Fan admits attacking Neil Lennon, says he is very sorry
A football fan admitted today that he assaulted Celtic manager Neil Lennon during a match last season, telling a jury: "It must have been awful for him."
John Wilson, 26, told Edinburgh Sheriff Court: "I can't say how sorry I am to Mr Lennon."
Wilson, a Hearts fan from Edinburgh, told how he had "let so many people down" as a result of the assault on May 11 and regretted "every moment" of it.
But he denied making a sectarian remark during the incident, as prosecutors allege.
Wilson denies calling Mr Lennon a "Fenian b******", saying he instead called the football star a "f****** w*****".
Asked about his views on sectarianism, he stated: "It's not right."
Wilson was giving evidence for the defence on the third day of his trial, where he stands accused of attacking Lennon at a Hearts v Celtic match at Tynecastle Stadium in Edinburgh.
The attack is alleged to have been religiously aggravated.
Wilson, who described himself as a life-long Hearts supporter, said he went to the Scottish Premier League game with friends after one of them bought him a ticket.
The atmosphere at the ground was "terrible", he said, with sectarian singing and supporters shouting and "slagging each other".
Wilson, who said he had not taken part in the singing, said he became "angry" after Celtic scored a second goal and he started shouting, swearing and booing.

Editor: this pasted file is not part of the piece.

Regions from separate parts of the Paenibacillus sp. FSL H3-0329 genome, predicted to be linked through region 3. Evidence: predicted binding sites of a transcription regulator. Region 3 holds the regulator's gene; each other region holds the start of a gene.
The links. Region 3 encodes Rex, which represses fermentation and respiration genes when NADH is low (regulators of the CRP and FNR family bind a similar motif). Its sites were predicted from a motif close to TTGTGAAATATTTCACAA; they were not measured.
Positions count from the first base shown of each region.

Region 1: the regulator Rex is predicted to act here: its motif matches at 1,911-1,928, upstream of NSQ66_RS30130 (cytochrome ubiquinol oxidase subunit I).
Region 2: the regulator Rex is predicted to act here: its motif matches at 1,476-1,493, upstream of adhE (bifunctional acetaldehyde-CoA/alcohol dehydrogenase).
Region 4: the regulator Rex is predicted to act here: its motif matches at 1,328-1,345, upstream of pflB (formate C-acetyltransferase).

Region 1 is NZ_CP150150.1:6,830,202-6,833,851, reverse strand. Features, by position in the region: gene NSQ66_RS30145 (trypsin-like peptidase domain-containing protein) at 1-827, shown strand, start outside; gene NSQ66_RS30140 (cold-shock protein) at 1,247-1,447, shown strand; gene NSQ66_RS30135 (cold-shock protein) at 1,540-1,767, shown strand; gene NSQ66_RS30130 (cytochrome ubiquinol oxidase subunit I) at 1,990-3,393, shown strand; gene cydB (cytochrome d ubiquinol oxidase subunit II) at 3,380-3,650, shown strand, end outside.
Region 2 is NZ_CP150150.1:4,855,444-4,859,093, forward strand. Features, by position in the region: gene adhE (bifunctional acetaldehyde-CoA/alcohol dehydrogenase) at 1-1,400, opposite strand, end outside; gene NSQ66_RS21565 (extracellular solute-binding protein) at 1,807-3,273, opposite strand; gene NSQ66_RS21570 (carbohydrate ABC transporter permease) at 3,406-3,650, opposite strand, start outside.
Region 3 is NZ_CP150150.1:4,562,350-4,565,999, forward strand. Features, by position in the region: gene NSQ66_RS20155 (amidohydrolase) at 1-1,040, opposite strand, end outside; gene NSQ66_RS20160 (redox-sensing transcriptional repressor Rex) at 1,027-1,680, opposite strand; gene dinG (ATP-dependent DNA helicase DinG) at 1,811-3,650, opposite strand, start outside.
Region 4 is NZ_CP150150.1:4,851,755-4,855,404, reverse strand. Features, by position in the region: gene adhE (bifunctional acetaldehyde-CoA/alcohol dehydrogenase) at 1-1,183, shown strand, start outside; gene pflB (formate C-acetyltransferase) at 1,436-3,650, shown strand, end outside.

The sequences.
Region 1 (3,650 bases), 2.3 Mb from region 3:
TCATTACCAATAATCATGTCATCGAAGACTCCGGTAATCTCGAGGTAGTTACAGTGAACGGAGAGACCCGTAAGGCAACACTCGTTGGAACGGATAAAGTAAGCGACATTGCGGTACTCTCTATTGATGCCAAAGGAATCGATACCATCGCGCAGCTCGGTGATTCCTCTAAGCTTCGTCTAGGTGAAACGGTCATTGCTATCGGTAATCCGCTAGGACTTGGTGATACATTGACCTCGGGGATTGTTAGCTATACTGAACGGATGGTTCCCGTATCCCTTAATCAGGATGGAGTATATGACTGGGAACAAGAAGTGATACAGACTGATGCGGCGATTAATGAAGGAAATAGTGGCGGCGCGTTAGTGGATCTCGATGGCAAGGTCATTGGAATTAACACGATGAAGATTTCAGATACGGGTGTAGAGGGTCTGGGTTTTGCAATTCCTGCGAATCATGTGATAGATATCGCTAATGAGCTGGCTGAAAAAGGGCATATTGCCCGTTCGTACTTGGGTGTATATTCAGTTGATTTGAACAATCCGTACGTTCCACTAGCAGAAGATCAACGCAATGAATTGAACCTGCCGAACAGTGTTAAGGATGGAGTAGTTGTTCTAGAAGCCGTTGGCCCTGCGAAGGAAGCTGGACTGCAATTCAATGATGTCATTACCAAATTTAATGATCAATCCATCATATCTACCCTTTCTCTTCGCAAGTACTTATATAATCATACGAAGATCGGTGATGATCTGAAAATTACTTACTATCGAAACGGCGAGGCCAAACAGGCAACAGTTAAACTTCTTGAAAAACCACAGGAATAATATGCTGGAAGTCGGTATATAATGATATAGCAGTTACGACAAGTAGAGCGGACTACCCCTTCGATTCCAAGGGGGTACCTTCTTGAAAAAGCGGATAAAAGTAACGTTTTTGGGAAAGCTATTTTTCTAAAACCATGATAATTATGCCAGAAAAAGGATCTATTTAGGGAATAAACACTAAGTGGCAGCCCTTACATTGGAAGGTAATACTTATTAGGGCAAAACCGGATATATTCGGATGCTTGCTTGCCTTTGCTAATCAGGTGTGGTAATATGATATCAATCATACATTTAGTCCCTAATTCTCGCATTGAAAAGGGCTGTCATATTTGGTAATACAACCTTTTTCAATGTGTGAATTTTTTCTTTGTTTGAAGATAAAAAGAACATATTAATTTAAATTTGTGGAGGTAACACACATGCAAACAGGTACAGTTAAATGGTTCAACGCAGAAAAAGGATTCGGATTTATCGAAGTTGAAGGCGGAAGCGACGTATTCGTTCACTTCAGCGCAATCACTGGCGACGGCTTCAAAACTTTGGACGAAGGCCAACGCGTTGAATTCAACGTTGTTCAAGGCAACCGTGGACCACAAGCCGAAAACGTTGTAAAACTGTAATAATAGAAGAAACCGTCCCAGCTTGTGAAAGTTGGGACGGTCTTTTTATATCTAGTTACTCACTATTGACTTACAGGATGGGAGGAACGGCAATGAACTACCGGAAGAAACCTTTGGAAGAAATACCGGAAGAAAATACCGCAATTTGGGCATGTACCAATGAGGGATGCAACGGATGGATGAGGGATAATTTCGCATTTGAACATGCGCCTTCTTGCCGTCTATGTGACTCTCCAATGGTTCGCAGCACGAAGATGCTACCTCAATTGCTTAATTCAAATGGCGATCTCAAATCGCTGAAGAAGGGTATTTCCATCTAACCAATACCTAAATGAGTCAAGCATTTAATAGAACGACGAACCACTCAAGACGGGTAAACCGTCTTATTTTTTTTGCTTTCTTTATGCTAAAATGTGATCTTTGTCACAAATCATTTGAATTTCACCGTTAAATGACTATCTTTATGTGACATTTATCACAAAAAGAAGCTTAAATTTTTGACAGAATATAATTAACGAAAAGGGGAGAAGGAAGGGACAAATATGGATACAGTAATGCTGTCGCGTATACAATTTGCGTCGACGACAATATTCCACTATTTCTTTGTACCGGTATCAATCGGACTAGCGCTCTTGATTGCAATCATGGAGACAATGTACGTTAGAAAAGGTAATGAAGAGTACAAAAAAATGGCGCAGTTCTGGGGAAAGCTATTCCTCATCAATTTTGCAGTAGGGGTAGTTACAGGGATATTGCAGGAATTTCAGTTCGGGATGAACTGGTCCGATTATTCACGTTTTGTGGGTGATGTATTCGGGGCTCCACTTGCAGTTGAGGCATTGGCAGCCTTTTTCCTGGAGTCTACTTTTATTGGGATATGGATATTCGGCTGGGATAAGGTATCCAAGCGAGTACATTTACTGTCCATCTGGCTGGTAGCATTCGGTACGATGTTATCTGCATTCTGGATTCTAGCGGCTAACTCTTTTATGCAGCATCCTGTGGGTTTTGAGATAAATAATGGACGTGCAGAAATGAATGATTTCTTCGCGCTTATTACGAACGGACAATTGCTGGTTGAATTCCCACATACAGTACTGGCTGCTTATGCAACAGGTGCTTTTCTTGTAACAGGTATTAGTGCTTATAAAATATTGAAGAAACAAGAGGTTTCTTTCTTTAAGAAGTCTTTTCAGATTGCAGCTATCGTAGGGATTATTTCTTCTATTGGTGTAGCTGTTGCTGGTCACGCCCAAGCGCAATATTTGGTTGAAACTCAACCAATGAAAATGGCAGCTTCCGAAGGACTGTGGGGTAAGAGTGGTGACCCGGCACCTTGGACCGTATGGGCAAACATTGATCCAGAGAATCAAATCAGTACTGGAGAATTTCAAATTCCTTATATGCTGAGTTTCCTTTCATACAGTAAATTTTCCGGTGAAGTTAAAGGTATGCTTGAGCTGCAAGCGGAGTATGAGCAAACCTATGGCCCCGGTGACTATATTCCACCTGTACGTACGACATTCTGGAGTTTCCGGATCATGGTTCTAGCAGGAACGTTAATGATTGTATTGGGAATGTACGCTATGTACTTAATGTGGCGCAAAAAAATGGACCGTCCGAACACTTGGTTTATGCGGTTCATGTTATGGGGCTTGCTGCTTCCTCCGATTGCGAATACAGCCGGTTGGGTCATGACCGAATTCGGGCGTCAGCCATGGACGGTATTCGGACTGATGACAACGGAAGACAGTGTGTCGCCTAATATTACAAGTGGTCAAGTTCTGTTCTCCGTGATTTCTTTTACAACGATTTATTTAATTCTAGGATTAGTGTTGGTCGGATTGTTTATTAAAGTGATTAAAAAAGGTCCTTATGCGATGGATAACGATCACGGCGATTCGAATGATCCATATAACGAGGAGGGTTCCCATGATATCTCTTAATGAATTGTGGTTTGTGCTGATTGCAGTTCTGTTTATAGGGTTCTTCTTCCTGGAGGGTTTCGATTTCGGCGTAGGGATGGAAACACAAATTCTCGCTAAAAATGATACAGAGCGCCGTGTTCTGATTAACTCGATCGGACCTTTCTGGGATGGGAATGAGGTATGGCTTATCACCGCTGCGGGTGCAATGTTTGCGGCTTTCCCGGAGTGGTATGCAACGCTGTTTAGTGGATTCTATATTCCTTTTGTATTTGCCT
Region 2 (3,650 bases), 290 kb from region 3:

During the evidence, Wilson admitted a series of allegations put to him by defence advocate David Nicholson.
He accepted that he ran on to the field of play, ran at the away-team dugout, shouted, swore and caused annoyance and disturbance.
He also admitted lunging at former Northern Ireland player Lennon, assaulting him and striking him on the head during a "moment of madness".
But Wilson, who told the court he has learning disabilities, insisted he had not made a sectarian remark during the incident but instead had said: "Lennon ya f****** w*****."
He told the court: "I regret every moment of it. I've let so many people down."
Wilson, a labourer who was unemployed at the time, said he had let his parents and children down, as well as himself, adding it was "not my normal behaviour".
Asked if he understood how the Celtic boss must have felt, he replied: "It must have been awful for him. I can't say how sorry I am to Mr Lennon."
Questioned about sectarianism, Wilson, who said his family was Catholic on his father's side, insisted: "It's not right. I've seen what went on in the past. It's just not the right thing to be doing at a football game or anywhere else."
Fiscal depute Melanie Ward later urged the jury to convict Wilson of the charges against him in full.
Mr Nicholson asked the jury to clear Wilson of making a sectarian remark and of the alleged religious aggravation.
"At best, there must be a reasonable doubt on the evidence," he said.
The jury is now considering its verdict after Sheriff Fiona Reith QC completed her legal directions.